Andrew Luck’s preseason performance can be described as anything but disappointing for the Indianapolis Colts. The rookie quarterback definitely made the Colts feel better about parting ways with legend QB Peyton Manning and beginning the Luck era in 2012.
With the hype surmounting and the odds stacked against him on a Colts team that finished just 2-14 in 2011, Luck stepped into the spotlight and shined from the get-go of his NFL career.
The former No. 1 pick started with a bang in his first appearance against the St. Louis Rams. His first pass was just a short screen, but it was taken 63 yards by Donald Brown for a touchdown.
Luck didn’t do much other than cleanly take the snap and let Brown do the work. Still, the legend began with an incredible start.
It wasn’t just big plays for the enigma from Stanford in his debut, though.
With the pressure surrounding him constantly, Luck nailed pinpoint passes and spread the ball around throughout his offense. Somehow, he escaped the pass rush and found receivers quickly with the grace of a seasoned veteran. He then led two more scoring drives before the end of the day.
That’s three touchdown drives in his first appearance in the NFL. I don’t care who you are, even though it was against the St. Louis Rams and during the preseason, that’s still impressive.
He finished with an outstanding 142.7 passer rating on 10-of-16 passing for 188 yards and two touchdowns.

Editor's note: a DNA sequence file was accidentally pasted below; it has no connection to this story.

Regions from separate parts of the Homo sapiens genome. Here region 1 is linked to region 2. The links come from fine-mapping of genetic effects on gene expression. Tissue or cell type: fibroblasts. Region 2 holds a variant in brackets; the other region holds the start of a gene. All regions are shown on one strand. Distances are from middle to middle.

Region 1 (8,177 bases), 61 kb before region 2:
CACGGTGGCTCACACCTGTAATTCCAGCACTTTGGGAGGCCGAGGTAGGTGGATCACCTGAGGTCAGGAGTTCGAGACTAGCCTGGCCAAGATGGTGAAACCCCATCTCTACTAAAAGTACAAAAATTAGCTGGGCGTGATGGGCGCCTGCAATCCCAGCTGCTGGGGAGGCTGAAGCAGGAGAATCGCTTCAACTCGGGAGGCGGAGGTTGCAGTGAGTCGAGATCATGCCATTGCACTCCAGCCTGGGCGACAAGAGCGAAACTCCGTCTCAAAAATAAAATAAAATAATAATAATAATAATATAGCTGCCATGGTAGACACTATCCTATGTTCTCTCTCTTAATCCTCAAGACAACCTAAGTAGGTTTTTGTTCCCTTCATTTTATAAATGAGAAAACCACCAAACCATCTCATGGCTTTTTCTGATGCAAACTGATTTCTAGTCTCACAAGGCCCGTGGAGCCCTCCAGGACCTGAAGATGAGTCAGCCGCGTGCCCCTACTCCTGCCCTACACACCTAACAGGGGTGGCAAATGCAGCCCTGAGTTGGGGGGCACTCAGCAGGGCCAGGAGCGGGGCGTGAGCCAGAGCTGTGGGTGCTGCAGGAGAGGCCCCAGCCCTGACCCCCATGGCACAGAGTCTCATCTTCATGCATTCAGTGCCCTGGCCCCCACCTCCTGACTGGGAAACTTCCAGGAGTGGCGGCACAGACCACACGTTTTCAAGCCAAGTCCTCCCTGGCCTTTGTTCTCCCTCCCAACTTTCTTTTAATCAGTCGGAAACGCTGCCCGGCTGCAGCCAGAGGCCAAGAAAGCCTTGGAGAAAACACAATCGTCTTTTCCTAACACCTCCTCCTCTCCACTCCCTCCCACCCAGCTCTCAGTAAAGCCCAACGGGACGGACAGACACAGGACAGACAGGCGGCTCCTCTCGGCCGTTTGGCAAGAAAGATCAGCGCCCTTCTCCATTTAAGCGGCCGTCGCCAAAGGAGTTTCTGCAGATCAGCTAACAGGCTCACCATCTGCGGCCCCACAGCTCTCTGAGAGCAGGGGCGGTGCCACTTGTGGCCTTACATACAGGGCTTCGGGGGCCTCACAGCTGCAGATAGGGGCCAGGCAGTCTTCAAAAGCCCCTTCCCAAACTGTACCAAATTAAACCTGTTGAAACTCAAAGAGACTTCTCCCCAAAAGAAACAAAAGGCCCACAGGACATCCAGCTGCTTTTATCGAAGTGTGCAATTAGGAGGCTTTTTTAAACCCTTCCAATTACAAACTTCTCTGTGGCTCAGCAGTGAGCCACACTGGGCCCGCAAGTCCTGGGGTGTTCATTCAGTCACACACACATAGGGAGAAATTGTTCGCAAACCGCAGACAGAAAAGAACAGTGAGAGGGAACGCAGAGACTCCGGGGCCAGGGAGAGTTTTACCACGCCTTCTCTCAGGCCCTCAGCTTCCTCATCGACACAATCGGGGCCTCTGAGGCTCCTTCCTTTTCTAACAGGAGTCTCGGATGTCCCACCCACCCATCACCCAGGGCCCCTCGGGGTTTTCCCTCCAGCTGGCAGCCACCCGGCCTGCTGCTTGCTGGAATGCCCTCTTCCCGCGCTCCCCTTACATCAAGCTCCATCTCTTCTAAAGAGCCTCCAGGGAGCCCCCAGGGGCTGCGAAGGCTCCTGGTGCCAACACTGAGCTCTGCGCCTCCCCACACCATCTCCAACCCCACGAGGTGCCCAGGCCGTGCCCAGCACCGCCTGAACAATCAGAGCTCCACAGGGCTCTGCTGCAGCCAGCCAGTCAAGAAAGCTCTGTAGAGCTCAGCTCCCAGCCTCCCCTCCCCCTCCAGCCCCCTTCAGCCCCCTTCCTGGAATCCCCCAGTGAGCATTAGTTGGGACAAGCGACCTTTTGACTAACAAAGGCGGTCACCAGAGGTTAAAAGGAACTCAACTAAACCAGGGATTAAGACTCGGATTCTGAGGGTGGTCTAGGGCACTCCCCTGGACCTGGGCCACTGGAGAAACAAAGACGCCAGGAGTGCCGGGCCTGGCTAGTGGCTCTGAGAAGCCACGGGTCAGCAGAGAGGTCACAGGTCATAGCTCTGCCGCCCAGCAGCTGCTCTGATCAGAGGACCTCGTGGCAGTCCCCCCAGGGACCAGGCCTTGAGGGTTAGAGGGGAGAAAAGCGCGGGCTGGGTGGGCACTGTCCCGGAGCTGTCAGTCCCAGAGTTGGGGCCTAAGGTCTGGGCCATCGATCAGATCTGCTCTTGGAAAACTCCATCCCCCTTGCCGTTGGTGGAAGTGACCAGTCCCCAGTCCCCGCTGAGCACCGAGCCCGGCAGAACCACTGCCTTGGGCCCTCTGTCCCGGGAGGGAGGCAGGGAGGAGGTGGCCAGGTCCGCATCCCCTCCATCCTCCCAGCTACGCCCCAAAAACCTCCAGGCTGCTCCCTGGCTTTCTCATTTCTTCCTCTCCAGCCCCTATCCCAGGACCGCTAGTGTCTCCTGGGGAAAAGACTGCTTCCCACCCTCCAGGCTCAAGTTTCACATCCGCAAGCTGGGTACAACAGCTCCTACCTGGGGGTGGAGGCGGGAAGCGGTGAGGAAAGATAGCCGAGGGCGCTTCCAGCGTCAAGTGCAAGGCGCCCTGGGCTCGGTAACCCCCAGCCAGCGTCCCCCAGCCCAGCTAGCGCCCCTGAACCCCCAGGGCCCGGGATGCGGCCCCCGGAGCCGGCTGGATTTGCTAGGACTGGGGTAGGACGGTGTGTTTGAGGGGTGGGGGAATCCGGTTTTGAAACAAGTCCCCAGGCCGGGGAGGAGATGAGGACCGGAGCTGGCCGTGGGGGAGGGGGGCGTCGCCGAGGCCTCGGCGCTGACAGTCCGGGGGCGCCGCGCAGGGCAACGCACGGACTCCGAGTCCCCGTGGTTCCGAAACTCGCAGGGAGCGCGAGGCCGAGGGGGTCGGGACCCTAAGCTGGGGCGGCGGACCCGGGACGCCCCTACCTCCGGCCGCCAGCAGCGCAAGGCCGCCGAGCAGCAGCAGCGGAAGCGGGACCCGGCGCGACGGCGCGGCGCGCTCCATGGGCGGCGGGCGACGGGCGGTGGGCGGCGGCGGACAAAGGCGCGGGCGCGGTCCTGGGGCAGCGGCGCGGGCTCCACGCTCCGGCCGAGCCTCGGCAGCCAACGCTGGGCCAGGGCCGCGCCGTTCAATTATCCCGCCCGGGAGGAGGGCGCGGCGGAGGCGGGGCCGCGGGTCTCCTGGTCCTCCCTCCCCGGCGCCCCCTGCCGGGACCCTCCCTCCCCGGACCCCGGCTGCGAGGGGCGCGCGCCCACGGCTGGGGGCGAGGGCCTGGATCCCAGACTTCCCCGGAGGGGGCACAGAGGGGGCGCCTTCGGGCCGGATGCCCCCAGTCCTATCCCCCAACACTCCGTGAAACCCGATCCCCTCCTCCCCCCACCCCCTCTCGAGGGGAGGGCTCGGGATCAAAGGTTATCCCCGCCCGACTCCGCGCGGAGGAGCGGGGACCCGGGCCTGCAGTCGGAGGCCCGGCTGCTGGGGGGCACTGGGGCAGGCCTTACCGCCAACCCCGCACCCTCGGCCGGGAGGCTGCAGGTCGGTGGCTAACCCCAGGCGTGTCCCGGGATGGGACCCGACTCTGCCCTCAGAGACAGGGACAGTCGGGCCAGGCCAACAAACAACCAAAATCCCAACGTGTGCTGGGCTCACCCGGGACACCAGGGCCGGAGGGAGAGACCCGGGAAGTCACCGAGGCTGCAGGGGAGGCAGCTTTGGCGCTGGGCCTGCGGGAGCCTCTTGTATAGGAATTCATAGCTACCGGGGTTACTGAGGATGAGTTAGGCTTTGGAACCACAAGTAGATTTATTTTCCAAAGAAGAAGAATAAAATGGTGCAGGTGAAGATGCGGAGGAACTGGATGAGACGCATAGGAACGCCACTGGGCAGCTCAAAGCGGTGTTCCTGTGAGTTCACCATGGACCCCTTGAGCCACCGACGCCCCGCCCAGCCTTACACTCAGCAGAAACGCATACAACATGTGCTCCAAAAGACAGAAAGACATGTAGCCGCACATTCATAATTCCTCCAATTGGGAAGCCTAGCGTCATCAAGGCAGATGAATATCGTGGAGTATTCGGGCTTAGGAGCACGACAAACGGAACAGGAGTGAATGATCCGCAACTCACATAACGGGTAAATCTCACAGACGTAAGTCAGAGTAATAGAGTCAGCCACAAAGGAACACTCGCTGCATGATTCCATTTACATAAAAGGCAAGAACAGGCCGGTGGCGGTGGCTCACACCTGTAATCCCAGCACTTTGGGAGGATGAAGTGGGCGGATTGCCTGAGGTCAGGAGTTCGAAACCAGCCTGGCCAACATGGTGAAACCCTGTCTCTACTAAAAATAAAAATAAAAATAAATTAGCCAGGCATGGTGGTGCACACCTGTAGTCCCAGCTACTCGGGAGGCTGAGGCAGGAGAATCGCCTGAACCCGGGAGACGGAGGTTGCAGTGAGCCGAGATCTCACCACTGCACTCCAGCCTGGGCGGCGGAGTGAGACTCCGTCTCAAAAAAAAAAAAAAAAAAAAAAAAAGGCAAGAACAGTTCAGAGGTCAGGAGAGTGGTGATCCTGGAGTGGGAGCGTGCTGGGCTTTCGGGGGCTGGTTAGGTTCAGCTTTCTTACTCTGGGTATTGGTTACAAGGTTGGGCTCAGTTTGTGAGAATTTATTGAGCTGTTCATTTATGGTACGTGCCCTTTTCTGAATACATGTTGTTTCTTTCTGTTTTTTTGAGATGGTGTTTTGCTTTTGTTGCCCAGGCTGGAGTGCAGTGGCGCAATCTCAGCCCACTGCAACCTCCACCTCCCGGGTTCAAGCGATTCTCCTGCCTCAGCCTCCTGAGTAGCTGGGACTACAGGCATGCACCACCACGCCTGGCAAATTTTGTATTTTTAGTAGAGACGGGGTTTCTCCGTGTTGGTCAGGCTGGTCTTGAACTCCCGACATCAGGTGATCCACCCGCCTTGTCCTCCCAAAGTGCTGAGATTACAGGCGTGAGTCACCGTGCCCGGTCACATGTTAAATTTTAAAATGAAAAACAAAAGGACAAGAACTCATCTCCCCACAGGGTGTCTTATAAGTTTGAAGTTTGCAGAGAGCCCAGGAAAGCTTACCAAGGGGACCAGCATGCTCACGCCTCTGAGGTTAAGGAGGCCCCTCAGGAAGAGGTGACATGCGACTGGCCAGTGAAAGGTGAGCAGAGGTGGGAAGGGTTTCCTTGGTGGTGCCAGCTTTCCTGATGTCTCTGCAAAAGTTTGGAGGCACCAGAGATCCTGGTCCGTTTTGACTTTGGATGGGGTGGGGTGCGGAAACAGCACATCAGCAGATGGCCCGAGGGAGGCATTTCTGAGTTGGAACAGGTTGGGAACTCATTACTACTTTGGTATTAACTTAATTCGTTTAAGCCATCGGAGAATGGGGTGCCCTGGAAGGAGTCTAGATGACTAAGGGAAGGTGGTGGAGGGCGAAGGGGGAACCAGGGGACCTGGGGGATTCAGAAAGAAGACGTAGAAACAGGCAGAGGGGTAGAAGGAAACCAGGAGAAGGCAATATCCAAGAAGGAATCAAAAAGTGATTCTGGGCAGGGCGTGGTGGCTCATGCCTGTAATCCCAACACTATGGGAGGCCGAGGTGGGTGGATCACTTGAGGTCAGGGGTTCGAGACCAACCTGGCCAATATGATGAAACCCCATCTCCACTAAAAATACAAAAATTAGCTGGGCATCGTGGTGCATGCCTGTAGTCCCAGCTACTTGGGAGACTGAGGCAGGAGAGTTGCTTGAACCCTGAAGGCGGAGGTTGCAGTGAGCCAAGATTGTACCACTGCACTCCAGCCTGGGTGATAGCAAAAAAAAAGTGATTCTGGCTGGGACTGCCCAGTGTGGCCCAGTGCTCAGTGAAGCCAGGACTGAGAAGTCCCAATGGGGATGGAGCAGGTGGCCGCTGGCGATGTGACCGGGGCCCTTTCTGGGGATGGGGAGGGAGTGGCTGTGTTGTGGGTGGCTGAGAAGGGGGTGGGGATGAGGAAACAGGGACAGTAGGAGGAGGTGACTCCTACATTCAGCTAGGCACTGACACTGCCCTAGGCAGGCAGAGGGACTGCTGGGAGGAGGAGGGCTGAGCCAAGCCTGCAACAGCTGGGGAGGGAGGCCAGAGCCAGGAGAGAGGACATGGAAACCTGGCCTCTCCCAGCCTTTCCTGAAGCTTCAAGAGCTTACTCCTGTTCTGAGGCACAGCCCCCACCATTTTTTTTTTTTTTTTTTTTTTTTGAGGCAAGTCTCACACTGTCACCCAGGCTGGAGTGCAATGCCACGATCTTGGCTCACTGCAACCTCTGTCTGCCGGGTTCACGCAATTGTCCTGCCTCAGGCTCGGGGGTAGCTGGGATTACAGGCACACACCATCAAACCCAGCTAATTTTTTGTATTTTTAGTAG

Unsurprisingly, his second outing was also a good one, although he did struggle and threw two interceptions in his first real test against the vaunted Pittsburgh Steelers defense, aka the “Steel Curtain.”
His first pick was a poorly underthrown ball to Reggie Wayne that was picked off and returned for a touchdown by Ike Taylor. The second pick, though, bounced out of the arms of T.Y. Hilton, up in the air and into the hands of Steelers defensive back Cortez Allen.
Two interceptions doesn’t tell the whole tale for the rookie, but it is something to take into consideration. He bounced back and used touch and a strong arm to move the Colts down the field twice to get back into the game.
How is this for consideration? Peyton Manning was nearly identical to Luck in his second preseason performance. Manning threw for 177 yards on 16-of-23 passing with two interceptions.
Luck was 16-of-25 for 177 yards with two interceptions thrown.
He didn’t look bad doing it though, either. Luck led two scoring drives and punched one into the end zone himself.
Despite an immediate threat to his well-being from the Steelers’ pass rush, Luck stayed poised and aware in the pocket and made some very nice and accurate throws under pressure.
In his final significant action of the preseason, Luck went up against another tough defense in the Washington Redskins and their No. 2 overall pick—Robert Griffin III.
Griffin and the Skins came out on top on the scoreboard, but Luck played well for his third consecutive appearance. He played into the third quarter, leaving the game with a 14-7 deficit.
Indy was never able to establish a running game and it hurt Luck’s ability to feed off the play-action, something the Colts’ offense relies on heavily.
With a lack of running game and being under constant pressure, Luck completed passes to only four different receivers and was able to sustain just one drive. It was a good one, though, as Luck marched his team down the field on an 11-play, 80-yard touchdown drive that ended with an emphatic 31-yard touchdown pass to T.Y. Hilton. It tied the game at 7-7, at that point.
Overall, Luck has shown he has the intangibles and the arm to be a successful NFL quarterback. He’ll go through some lumps in his rookie year, especially behind that offensive line.
However, he looks as advertised by NFL draft experts and is clearly ready for the trials and tribulations of the NFL.